Madhav Chanchani & Aditi Shrivastava, The Economic Times
Bengaluru, 31 May 2016
Flipkart's new big strategy is to cross-sell its services — as well as its customers — to its biggest clients.
Executive Binny Bansal has stitched together a plan to cross-sell
Flipkart's commerce, supply chain and advertising services to its
top-selling merchants and deep-pocketed brands such as Samsung . He
also wants to monetise Flipkart's registered customer base of 75
million by selling insights to these merchants and brands on who and
where the top-paying buyers are and what kind of products they want.
are focussing on cross-selling," Bansal, who took over as CEO in
January, said in an interview last week. There is a "lot of overlap. We
have seen brands using our services from across the board. For example,
Samsung is using our advertising platform, they sell on Flipkart, and,
hopefully in the future, we will power their supply chain".
brands Samsung and LeEco have spent sizable portions of their marketing
budgets on Flipkart for the product launches of their latest handsets,
also opening brand stores on the platform. Bansal also wants to
establish Ekart and Flipkart's payments business as independent brands
focused on business clients.
He said in the interview that he
expects Ekart and Flipkart's fashion website Myntra to become
profitable first, while the core commerce business at Flipkart and
payments will need more scale to start making money.
strategy, if successful, will help Bansal prove to investors that
Flipkart has a business model that can stand on its own by generating
cash flows from Ekart and the advertising business by next year. While
Flipkart has more than $1 billion in the bank, it needs to keep
replenishing its war chest to fend off an increasingly aggressive
"The focus (on the seller-side) is on large brands
that have the deep pockets to pay and the intent to reach scale,
collect data and better their product portfolio in an efficient
manner," a person directly familar with Bansal's plan said, declining
to be identified. On the customer-side, the focus is on offering the
"best-quality goods at the lowest cost in the least amount of time".
has already begun doing this in categories such as television.
Online-focused television brands Vu Technologies and BPL, among
Flipkart's top three brands in the category, sell highly competitively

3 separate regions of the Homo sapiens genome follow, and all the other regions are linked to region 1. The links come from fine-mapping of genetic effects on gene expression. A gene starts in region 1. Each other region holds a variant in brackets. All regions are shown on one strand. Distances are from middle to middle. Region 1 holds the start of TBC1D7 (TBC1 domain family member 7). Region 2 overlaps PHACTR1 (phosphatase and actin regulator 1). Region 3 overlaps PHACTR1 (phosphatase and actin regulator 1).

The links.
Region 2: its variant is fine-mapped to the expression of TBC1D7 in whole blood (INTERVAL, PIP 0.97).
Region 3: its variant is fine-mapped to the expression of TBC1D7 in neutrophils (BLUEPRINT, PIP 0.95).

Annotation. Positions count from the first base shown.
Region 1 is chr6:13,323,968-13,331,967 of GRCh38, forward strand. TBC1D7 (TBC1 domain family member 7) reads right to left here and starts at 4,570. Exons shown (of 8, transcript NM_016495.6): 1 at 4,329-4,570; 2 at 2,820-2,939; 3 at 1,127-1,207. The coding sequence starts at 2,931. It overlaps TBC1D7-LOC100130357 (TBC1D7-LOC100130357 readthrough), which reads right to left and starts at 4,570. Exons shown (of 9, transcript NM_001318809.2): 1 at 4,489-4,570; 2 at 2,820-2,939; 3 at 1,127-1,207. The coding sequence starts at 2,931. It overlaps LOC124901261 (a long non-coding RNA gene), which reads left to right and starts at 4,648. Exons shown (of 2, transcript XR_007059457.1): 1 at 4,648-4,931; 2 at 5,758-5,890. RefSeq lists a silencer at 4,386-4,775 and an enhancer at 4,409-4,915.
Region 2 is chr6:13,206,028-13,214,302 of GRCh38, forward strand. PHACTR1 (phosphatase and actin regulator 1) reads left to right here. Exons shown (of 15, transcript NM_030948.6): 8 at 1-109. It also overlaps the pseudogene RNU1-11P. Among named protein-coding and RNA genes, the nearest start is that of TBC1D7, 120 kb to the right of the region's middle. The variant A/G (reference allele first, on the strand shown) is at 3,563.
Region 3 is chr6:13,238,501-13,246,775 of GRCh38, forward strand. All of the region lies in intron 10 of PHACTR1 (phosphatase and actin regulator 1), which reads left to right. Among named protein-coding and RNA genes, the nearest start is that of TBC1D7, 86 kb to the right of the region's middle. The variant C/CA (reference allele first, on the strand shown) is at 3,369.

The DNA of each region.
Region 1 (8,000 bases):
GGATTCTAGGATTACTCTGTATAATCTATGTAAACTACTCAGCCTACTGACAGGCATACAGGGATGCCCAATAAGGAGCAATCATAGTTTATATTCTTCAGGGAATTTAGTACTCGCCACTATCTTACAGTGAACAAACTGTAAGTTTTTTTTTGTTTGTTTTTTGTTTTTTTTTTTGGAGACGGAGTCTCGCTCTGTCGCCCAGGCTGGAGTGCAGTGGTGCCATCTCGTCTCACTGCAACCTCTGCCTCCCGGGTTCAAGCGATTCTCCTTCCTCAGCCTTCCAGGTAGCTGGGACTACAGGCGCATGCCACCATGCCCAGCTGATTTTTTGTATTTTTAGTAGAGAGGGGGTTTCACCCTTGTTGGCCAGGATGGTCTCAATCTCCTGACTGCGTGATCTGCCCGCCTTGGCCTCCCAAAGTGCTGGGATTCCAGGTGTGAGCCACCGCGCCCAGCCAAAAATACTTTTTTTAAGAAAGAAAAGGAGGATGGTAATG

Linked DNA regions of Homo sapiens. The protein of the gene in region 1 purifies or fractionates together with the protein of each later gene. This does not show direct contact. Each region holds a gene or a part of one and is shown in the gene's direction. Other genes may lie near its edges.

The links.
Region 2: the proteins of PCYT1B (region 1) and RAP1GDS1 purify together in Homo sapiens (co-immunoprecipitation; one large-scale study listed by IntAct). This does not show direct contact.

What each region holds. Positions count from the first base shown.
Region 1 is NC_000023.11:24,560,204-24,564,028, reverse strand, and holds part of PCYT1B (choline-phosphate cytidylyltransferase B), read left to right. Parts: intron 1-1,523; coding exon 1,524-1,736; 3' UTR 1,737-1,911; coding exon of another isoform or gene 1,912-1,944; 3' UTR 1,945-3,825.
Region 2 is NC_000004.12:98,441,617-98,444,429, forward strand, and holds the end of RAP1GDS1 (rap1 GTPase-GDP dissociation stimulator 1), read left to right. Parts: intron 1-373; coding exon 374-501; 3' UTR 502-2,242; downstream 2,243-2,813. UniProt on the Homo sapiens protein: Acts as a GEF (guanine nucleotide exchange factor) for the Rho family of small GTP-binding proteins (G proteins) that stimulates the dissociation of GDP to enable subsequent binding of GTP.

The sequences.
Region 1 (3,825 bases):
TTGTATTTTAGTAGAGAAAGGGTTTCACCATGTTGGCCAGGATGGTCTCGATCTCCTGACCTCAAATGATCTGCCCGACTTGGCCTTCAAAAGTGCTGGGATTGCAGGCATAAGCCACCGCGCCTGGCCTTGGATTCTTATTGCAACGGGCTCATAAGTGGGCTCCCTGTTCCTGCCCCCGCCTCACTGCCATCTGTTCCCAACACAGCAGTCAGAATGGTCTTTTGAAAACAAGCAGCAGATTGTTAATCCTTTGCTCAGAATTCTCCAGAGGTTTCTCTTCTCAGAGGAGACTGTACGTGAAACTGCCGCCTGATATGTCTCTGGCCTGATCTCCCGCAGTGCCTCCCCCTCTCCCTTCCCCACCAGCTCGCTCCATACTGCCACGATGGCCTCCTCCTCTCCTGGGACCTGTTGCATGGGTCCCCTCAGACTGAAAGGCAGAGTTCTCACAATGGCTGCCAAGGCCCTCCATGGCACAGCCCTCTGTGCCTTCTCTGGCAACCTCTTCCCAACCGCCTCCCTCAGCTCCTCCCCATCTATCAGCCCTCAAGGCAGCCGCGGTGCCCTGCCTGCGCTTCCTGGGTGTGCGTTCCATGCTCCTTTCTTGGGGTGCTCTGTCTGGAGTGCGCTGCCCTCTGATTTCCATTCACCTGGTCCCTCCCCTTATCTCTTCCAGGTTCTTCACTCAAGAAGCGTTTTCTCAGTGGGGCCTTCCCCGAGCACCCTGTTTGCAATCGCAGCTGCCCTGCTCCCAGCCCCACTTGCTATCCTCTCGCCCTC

priced sets, leveraging the online platform to overcome distribution
ET reported on April 5 that Flipkart was working
closely with its top sellers, who are expected to account for 60-80% of
the sales on the platform.
This will help Flipkart comply with
recent regulatory guidelines on foreign direct investment in ecommerce
that bar a single vendor from accounting for more than 25% of the sales
on an online marketplace.
WS Retail, in which Flipkart
promoters owned a stake till 2012, is estimated to account for more
than 25% of the sales on the marketplace as most of the exclusive
merchandise is currently sold through it.
Flipkart is also
relying on brands to give discounts now, as the guidelines disallowed
online marketplaces from directly or indirectly influencing sale
prices. ET reported on May 27 that Flipkart had asked brands to reduce
their margins during its latest Big Shopping Days sale on May 25-27.
tracking online retail in India said Bansal's strategy would help
Flipkart manoeuvre around the new policy and at the same time give more
control and information to brands. Leading brands have had a fractious
relationship with online retailers and in the past have objected to the
deep-discounting practices followed by these investor-backed ventures.
the share of other merchants via the small merchant route in a
fragmented market like India is extremely resource-intensive, and
availability of both human resource and money is going to get even
tighter than it is now," said Devangshu Dutta, CEO of retail
consultancy Third Eyesight.
in The Economic Times)